Australian admits to pushing gay American off cliff in homophobic 1988 killing

An Australian man has admitted to pushing a gay American off a cliff in a homophobic murder that went unsolved for over 30 years, as the court heard how the killer often boasted about targeting and attacking homosexual men.

Scott White, 51, appeared in the New South Wales state Supreme Court for sentencing on Monday after he shocked his own lawyers by pleading guilty to the murder of Los Angeles-born mathematician Scott Johnson at a pre-trial hearing in January.

Mr Johnson’s body was found by a fisherman at the bottom of a cliff known for gay meet-ups in North Head, Sydney, back in 1988.

For years, police said he died by suicide – something the 27-year-old’s family refused to accept.

Finally in 2020, more than three decades on from his death, White was charged with his murder and confessed that he intentionally pushed Mr Johnson to his death in a gay hate crime.

In another bizarre twist in the case, the killer has now backtracked on his guilty plea and lodged an appeal against his conviction – with his legal team claiming that he is also gay and feared his homophobic brother finding out.

White had met his victim in a bar prior to his death but it is unclear exactly how they both came to be at the cliff point that day.

Mr Johnson’s body was naked when it was discovered on the rocks below and his clothes were found neatly folded on the cliff above.

Prosecutor Brett Hatfield said that White’s accounts have been inconsistent so the exact details of the murder remain unclear.

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On Monday, the court heard audio from White’s 2020 police confession where he admitted: “I pushed a bloke. He went over the edge.”

White had previously been questioned by police about the killing but claimed he had tried to stop his victim from falling to death.

His ex-wife Helen also revealed to the court that White often “bragged” about attacking gay men in his youth over the years, even telling stories of the assaults on their children.

She said that she had asked him on two occasions if he had killed Mr Johnson.

The first time was not long after the 27-year-old’s murder in 1988 when she read about his death in a newspaper.

When she asked White if he was responsible for the killing, she said he replied “of that girly looking p*****r?” and they got into “a bit of an argument.”

She said she confronted him about Mr Johnson’s death again two decades later in September 2008 when the story resurfaced in the media.

She said she asked him if he had killed the gay man to which White allegedly responded that “the only good p*****r is a dead p*****r” before adding that “it’s not my fault the dumb c**t ran off the cliff.”

She said she replied that “it is if you chased him” and her husband didn’t respond.

At the time of Mr Johnson’s death, gangs of homophic men were roaming the streets of Sydney searching for gay men to assault, rob and sometimes kill, a coroner on the case said in 2017.

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It was Ms White who finally turned her husband into the police, sending an anonymous letter to a detective in 2019.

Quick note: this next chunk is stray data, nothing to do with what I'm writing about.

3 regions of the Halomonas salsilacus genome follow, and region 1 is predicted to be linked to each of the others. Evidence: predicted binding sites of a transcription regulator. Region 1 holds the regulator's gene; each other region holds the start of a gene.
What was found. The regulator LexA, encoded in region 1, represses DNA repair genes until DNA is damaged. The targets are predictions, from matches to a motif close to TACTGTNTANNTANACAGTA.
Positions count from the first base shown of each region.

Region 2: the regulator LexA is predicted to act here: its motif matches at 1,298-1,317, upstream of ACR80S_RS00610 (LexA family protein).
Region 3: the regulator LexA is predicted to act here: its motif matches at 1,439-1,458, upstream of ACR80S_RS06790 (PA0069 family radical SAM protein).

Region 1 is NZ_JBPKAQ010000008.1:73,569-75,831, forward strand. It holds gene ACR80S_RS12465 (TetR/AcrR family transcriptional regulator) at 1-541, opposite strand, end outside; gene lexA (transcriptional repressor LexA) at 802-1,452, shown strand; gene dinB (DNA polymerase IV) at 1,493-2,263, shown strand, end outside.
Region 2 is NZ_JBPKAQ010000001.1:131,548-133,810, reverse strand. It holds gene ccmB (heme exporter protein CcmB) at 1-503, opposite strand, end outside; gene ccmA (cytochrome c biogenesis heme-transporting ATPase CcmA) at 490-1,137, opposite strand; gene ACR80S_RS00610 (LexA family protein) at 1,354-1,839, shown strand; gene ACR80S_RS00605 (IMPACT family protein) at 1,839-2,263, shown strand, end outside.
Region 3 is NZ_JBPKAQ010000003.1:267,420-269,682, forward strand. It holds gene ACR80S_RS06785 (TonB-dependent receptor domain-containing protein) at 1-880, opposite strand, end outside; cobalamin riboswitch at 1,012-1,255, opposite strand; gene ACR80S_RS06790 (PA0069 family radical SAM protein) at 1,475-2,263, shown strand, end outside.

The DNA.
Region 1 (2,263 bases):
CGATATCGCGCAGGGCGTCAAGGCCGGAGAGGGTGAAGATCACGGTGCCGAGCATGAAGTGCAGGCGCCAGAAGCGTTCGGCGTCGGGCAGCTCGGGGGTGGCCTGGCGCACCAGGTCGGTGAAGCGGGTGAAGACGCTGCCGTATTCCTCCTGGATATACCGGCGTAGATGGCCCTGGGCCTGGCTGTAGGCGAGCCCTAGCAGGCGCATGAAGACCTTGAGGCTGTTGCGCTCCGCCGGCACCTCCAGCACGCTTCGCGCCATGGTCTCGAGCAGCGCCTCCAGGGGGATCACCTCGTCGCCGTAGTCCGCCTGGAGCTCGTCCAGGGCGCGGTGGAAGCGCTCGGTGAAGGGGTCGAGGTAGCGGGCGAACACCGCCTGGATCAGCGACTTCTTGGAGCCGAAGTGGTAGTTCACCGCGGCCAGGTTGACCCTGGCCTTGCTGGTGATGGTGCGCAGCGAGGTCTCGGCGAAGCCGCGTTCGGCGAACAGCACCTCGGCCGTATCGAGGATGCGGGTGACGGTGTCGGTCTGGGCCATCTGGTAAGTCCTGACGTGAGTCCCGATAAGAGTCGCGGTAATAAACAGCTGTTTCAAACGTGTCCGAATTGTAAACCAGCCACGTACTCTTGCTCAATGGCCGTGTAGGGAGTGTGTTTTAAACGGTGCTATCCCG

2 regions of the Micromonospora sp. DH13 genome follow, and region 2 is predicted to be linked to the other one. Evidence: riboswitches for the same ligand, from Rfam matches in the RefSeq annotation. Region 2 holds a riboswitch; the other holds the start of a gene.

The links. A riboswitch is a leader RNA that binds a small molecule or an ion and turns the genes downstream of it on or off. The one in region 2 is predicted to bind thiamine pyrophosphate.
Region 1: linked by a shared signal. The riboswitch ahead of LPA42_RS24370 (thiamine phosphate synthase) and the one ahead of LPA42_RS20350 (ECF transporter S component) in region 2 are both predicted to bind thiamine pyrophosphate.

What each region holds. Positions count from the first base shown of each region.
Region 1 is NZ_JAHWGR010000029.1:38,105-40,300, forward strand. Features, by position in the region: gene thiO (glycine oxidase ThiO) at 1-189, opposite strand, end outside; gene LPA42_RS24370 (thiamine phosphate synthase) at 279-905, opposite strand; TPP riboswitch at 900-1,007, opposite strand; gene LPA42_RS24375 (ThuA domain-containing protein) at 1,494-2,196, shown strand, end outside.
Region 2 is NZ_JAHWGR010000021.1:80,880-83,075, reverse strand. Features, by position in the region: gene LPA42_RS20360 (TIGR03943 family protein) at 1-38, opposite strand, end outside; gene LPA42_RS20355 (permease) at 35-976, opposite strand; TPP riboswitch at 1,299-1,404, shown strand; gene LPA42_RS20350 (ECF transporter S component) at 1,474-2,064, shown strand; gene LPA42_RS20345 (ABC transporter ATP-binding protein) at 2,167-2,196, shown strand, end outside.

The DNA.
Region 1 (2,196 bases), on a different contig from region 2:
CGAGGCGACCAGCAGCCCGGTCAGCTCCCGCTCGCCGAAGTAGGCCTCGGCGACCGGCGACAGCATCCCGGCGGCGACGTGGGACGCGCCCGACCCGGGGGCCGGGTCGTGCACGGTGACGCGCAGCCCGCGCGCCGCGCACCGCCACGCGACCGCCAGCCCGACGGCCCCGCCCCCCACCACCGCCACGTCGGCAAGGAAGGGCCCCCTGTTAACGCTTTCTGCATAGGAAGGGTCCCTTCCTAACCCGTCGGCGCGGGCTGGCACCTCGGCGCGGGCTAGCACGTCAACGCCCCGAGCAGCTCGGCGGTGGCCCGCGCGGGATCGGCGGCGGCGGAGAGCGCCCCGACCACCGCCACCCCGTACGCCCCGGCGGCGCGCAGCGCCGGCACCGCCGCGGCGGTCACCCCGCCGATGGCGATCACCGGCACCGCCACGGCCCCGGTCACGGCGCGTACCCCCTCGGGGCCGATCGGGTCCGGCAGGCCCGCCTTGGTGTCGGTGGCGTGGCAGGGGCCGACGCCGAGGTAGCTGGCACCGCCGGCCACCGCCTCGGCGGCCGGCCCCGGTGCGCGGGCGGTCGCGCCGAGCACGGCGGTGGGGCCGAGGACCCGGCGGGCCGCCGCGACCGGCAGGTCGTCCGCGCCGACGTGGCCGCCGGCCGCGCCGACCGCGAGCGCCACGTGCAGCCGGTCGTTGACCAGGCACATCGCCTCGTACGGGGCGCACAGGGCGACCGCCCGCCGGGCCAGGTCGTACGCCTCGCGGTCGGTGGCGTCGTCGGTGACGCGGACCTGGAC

Mr Johnson’s siblings flew into Sydney from the US to deliver emotional victim impact statements at the sentencing hearing.

His brother Steve Johnson, who spent years pushing police to investigate his death further and put up his own reward of 1 million Australian dollars ($704,000) for information, told how his brother “died in terror”.

“With a vicious push, Mr White took Scott and he vanished,” he said.

“This man [his brother] who once told me he could never hurt someone even in self-defense died in terror.”

He said that he appreciated White’s guilty plea but would have “a little more sympathy” if he had turned himself in after committing the crime.

“If he had grasped Scott’s hand and pulled him to safety, I would owe him everlasting gratitude,” he said.

Mr Johnson’s sisters Terry and Rebecca Johnson, his partner Michael Noone and Steve Johnson’s wife Rosemarie Johnson also gave victim impact statements.

Rosemarie Johnson described the initial police failure to investigate Scott Johnson’s death as “indefensible and inhumane”.

Rebecca Johnson, a younger sister, said the police report of suicide “made no sense.”

“How could a community fail so spectacularly that they created boys capable of such horror?” she asked, referring to media reports of gay beatings in Sydney being described as a sport.

In 1989, a coroner said Mr Johnson had died by suicide while a second coroner in 2012 could not explain how he died.

In 2017, a third ruled that he “fell from the clifftop as a result of current or threatened violence by unidentified persons who attacked him because they perceived him to be homosexual”.

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White will be sentenced on Tuesday. The 51-year-old faces up to life in prison.

Associated Press contributed to this report

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George Holan

George Holan is chief editor at Plainsmen Post and has articles published in many notable publications in the last decade.

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